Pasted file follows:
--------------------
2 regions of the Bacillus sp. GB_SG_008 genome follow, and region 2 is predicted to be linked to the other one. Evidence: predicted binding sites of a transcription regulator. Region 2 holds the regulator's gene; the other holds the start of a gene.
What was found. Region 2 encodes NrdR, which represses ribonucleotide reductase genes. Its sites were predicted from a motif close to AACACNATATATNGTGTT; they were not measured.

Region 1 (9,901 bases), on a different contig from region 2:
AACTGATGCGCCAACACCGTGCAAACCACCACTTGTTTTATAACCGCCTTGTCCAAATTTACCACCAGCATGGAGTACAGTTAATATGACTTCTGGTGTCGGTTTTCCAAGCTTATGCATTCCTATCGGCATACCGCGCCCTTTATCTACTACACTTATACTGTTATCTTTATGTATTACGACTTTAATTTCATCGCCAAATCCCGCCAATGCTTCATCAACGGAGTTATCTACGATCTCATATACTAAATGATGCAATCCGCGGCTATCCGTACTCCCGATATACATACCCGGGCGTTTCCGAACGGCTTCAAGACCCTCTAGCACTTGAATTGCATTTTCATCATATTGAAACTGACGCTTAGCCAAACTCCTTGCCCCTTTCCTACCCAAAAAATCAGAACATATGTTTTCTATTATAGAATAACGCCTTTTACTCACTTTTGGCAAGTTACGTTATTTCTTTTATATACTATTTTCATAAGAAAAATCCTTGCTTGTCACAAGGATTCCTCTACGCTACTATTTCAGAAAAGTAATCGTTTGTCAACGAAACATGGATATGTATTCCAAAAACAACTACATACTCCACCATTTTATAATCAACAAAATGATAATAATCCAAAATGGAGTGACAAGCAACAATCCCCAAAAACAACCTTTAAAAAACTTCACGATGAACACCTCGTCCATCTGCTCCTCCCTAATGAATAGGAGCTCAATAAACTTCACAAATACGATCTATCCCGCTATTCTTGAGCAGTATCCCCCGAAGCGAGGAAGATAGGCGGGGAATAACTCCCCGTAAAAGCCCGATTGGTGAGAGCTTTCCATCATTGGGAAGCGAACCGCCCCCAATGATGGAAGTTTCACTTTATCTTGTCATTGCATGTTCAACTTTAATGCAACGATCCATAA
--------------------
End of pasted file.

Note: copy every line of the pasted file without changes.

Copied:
2 regions of the Bacillus sp. GB_SG_008 genome follow, and region 2 is predicted to be linked to the other one. Evidence: predicted binding sites of a transcription regulator. Region 2 holds the regulator's gene; the other holds the start of a gene.
What was found. Region 2 encodes NrdR, which represses ribonucleotide reductase genes. Its sites were predicted from a motif close to AACACNATATATNGTGTT; they were not measured.

Region 1 (9,901 bases), on a different contig from region 2:
AACTGATGCGCCAACACCGTGCAAACCACCACTTGTTTTATAACCGCCTTGTCCAAATTTACCACCAGCATGGAGTACAGTTAATATGACTTCTGGTGTCGGTTTTCCAAGCTTATGCATTCCTATCGGCATACCGCGCCCTTTATCTACTACACTTATACTGTTATCTTTATGTATTACGACTTTAATTTCATCGCCAAATCCCGCCAATGCTTCATCAACGGAGTTATCTACGATCTCATATACTAAATGATGCAATCCGCGGCTATCCGTACTCCCGATATACATACCCGGGCGTTTCCGAACGGCTTCAAGACCCTCTAGCACTTGAATTGCATTTTCATCATATTGAAACTGACGCTTAGCCAAACTCCTTGCCCCTTTCCTACCCAAAAAATCAGAACATATGTTTTCTATTATAGAATAACGCCTTTTACTCACTTTTGGCAAGTTACGTTATTTCTTTTATATACTATTTTCATAAGAAAAATCCTTGCTTGTCACAAGGATTCCTCTACGCTACTATTTCAGAAAAGTAATCGTTTGTCAACGAAACATGGATATGTATTCCAAAAACAACTACATACTCCACCATTTTATAATCAACAAAATGATAATAATCCAAAATGGAGTGACAAGCAACAATCCCCAAAAACAACCTTTAAAAAACTTCACGATGAACACCTCGTCCATCTGCTCCTCCCTAATGAATAGGAGCTCAATAAACTTCACAAATACGATCTATCCCGCTATTCTTGAGCAGTATCCCCCGAAGCGAGGAAGATAGGCGGGGAATAACTCCCCGTAAAAGCCCGATTGGTGAGAGCTTTCCATCATTGGGAAGCGAACCGCCCCCAATGATGGAAGTTTCACTTTATCTTGTCATTGCATGTTCAACTTTAATGCAACGATCCATAA